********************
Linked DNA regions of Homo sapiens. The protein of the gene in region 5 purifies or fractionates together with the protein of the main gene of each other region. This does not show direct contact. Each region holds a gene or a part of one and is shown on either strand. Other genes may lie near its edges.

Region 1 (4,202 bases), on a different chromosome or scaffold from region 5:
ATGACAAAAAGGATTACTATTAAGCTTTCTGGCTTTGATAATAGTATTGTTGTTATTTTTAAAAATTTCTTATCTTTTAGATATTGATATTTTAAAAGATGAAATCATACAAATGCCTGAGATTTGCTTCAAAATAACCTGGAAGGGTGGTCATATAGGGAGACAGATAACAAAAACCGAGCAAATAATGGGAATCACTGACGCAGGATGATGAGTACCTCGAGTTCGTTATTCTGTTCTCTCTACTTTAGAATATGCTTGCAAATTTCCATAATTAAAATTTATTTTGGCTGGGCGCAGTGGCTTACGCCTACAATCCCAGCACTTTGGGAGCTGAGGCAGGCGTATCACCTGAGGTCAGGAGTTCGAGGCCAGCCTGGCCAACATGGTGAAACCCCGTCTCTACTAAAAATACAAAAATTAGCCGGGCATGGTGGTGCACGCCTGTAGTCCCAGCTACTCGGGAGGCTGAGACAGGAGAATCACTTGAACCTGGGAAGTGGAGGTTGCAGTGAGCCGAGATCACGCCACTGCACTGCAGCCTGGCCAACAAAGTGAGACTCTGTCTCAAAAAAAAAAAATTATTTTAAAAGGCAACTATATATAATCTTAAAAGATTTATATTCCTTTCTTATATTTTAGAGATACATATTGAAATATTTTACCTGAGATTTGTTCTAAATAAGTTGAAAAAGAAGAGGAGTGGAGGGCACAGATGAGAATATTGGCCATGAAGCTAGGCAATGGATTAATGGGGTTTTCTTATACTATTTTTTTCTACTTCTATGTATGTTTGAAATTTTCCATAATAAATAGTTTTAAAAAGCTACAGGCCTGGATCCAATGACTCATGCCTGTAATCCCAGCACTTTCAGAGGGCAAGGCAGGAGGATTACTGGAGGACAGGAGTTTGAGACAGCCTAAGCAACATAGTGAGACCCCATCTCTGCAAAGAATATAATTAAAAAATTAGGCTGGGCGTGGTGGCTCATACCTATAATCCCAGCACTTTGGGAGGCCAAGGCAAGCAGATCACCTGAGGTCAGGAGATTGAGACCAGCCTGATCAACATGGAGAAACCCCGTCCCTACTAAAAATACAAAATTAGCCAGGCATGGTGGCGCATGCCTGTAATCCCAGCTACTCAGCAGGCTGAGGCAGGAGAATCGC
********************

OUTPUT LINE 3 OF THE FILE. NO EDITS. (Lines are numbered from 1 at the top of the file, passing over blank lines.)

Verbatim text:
ATGACAAAAAGGATTACTATTAAGCTTTCTGGCTTTGATAATAGTATTGTTGTTATTTTTAAAAATTTCTTATCTTTTAGATATTGATATTTTAAAAGATGAAATCATACAAATGCCTGAGATTTGCTTCAAAATAACCTGGAAGGGTGGTCATATAGGGAGACAGATAACAAAAACCGAGCAAATAATGGGAATCACTGACGCAGGATGATGAGTACCTCGAGTTCGTTATTCTGTTCTCTCTACTTTAGAATATGCTTGCAAATTTCCATAATTAAAATTTATTTTGGCTGGGCGCAGTGGCTTACGCCTACAATCCCAGCACTTTGGGAGCTGAGGCAGGCGTATCACCTGAGGTCAGGAGTTCGAGGCCAGCCTGGCCAACATGGTGAAACCCCGTCTCTACTAAAAATACAAAAATTAGCCGGGCATGGTGGTGCACGCCTGTAGTCCCAGCTACTCGGGAGGCTGAGACAGGAGAATCACTTGAACCTGGGAAGTGGAGGTTGCAGTGAGCCGAGATCACGCCACTGCACTGCAGCCTGGCCAACAAAGTGAGACTCTGTCTCAAAAAAAAAAAATTATTTTAAAAGGCAACTATATATAATCTTAAAAGATTTATATTCCTTTCTTATATTTTAGAGATACATATTGAAATATTTTACCTGAGATTTGTTCTAAATAAGTTGAAAAAGAAGAGGAGTGGAGGGCACAGATGAGAATATTGGCCATGAAGCTAGGCAATGGATTAATGGGGTTTTCTTATACTATTTTTTTCTACTTCTATGTATGTTTGAAATTTTCCATAATAAATAGTTTTAAAAAGCTACAGGCCTGGATCCAATGACTCATGCCTGTAATCCCAGCACTTTCAGAGGGCAAGGCAGGAGGATTACTGGAGGACAGGAGTTTGAGACAGCCTAAGCAACATAGTGAGACCCCATCTCTGCAAAGAATATAATTAAAAAATTAGGCTGGGCGTGGTGGCTCATACCTATAATCCCAGCACTTTGGGAGGCCAAGGCAAGCAGATCACCTGAGGTCAGGAGATTGAGACCAGCCTGATCAACATGGAGAAACCCCGTCCCTACTAAAAATACAAAATTAGCCAGGCATGGTGGCGCATGCCTGTAATCCCAGCTACTCAGCAGGCTGAGGCAGGAGAATCGC